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Posts: 827 | Registered: Oct 15, 2007Reply With QuoteReport This Post
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Inky, I would go with the Lagavulin if I was you, it is under a 100$, outstanding single malt and if the person you are buying it for is a single malt fan he will have a big Big Grin on his face when he/she opens it.
Board-O, a small ice cube would be fine, its similar to putting a little water in the glass to bring out the flavor of the malt. But, personally drinking a expensive single malt on the rocks is a waste. ( I look at it the same way as putting ice in wine) Drink Johnny Black and put that on the rocks if you like. Have fun on your trip!!


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Say NO to Shiraz!
 
Posts: 2756 | Registered: Nov 07, 2007Reply With QuoteReport This Post
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The few times I've had Scotch, I haven't added anything to it.


Just one more sip.
 
Posts: 36827 | Location: NY | Registered: Oct 18, 2001Reply With QuoteReport This Post
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quote:
Originally posted by mpls wine guy:
I like the Balvenie double wood 15 year old scotch. A richer style yet smokey too. Razz


Second that. I love Macallan and if you get to their cask or longer aged bottles, they're better. But for $35, the Balvenie Double Wood is really tasty.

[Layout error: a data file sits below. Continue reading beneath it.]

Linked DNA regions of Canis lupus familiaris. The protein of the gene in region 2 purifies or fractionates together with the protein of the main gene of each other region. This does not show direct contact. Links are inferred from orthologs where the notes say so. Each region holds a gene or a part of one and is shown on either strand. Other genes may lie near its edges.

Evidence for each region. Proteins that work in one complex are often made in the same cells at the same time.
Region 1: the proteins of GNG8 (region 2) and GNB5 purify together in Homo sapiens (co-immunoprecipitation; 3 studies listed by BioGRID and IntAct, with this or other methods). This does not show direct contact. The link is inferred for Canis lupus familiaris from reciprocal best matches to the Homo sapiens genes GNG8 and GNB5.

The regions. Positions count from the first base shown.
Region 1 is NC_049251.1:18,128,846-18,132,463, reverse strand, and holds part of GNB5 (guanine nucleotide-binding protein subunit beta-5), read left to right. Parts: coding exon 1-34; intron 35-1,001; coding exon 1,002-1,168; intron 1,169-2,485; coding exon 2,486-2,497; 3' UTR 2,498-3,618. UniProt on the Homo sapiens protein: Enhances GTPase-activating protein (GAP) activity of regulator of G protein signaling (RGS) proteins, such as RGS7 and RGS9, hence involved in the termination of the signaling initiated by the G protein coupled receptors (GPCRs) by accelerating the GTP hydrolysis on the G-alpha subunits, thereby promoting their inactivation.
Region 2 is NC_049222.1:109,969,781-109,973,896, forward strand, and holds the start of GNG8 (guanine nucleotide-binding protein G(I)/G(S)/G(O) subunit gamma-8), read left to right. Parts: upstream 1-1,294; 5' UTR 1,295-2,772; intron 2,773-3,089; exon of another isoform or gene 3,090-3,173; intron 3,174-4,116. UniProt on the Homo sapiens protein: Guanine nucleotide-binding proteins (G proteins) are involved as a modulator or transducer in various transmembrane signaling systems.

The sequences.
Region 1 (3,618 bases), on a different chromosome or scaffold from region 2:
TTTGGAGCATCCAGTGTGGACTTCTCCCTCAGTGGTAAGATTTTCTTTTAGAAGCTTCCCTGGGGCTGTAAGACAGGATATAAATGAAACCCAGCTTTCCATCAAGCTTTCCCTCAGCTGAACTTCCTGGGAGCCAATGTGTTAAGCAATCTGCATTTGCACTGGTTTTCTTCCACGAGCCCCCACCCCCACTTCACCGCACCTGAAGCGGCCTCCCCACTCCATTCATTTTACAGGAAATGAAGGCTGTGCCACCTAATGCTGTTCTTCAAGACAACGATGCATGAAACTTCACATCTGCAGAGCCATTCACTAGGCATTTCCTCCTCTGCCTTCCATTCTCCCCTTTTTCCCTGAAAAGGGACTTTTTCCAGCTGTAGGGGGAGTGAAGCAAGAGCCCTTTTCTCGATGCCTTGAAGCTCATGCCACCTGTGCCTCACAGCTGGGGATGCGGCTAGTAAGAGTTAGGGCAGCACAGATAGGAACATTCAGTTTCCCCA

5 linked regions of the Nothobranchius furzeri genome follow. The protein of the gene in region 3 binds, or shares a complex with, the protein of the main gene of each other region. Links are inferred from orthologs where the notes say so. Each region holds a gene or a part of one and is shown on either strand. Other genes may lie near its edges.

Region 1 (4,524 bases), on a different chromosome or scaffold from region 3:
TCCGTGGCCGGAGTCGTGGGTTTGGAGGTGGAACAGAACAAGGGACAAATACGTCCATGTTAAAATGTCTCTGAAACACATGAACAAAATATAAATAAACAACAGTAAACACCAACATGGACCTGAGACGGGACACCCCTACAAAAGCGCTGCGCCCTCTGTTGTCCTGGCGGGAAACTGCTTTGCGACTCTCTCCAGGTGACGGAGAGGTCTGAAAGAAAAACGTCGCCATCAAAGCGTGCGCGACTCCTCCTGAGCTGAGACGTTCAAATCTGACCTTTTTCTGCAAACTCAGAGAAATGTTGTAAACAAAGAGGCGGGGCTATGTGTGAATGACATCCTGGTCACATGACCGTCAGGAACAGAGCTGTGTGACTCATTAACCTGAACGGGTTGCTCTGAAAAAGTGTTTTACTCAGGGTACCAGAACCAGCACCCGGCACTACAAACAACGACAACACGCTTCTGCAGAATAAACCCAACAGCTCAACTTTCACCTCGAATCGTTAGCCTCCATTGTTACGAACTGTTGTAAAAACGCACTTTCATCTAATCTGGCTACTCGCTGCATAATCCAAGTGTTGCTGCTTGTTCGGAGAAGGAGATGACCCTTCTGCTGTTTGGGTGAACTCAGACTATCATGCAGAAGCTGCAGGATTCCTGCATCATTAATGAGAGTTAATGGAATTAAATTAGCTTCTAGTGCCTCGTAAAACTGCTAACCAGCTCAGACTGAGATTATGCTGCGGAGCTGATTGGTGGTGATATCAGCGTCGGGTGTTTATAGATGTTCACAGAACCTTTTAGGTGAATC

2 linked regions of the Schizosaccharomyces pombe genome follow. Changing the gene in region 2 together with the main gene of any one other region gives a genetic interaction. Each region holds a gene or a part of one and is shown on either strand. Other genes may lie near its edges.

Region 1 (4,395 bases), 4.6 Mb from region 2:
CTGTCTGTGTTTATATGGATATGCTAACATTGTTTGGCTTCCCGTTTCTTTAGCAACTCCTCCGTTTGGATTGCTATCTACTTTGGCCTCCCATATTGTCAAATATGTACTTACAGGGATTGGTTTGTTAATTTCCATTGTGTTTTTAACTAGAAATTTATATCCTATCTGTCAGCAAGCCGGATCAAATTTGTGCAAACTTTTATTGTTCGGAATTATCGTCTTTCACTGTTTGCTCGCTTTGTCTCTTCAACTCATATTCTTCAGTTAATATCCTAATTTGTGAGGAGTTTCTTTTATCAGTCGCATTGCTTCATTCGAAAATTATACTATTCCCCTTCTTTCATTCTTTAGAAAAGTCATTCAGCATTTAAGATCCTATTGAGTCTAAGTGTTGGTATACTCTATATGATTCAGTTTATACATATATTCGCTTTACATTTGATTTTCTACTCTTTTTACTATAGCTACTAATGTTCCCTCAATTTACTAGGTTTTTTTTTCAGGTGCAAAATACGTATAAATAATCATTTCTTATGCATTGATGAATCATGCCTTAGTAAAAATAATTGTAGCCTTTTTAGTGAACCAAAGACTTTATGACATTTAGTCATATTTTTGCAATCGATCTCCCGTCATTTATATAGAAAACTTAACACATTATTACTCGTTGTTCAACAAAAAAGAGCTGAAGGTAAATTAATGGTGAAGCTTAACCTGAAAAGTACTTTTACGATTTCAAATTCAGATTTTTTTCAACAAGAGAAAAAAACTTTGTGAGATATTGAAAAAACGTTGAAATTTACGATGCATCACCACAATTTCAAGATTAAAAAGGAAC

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Posts: 425 | Location: Wisconsin | Registered: Apr 19, 2007Reply With QuoteReport This Post
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Never, ever put ice in single malt scotch. A drop or two of water is perfectly acceptable, particularly when drinking cask-strength scotch, but don't drown it.

The main reason not to buy Lagavulin is that if s/he likes Islay malts - and not all malt lovers do - then s/he almost certainly has a bottle already. At one point I had three of them at the same time.

Board-O: If you're visiting a distillery it doesn't really matter which one all that much, the principle is exactly the same. Glenkinchie is close to Edinburgh, and Edradour is nice too. Just remember that the rule about not buying at a winery if you can get it at retail goes double for scotch - with £5.48 and 17.5% sales tax the chances are it'll be way cheaper in the US or the airport duty free shop.

You'll probably have more fun sampling in a pub among the locals. Just remember, in case of emergency:

DON'T SAY: We saved your ass in WWII.
DO SAY: I'm Canadian.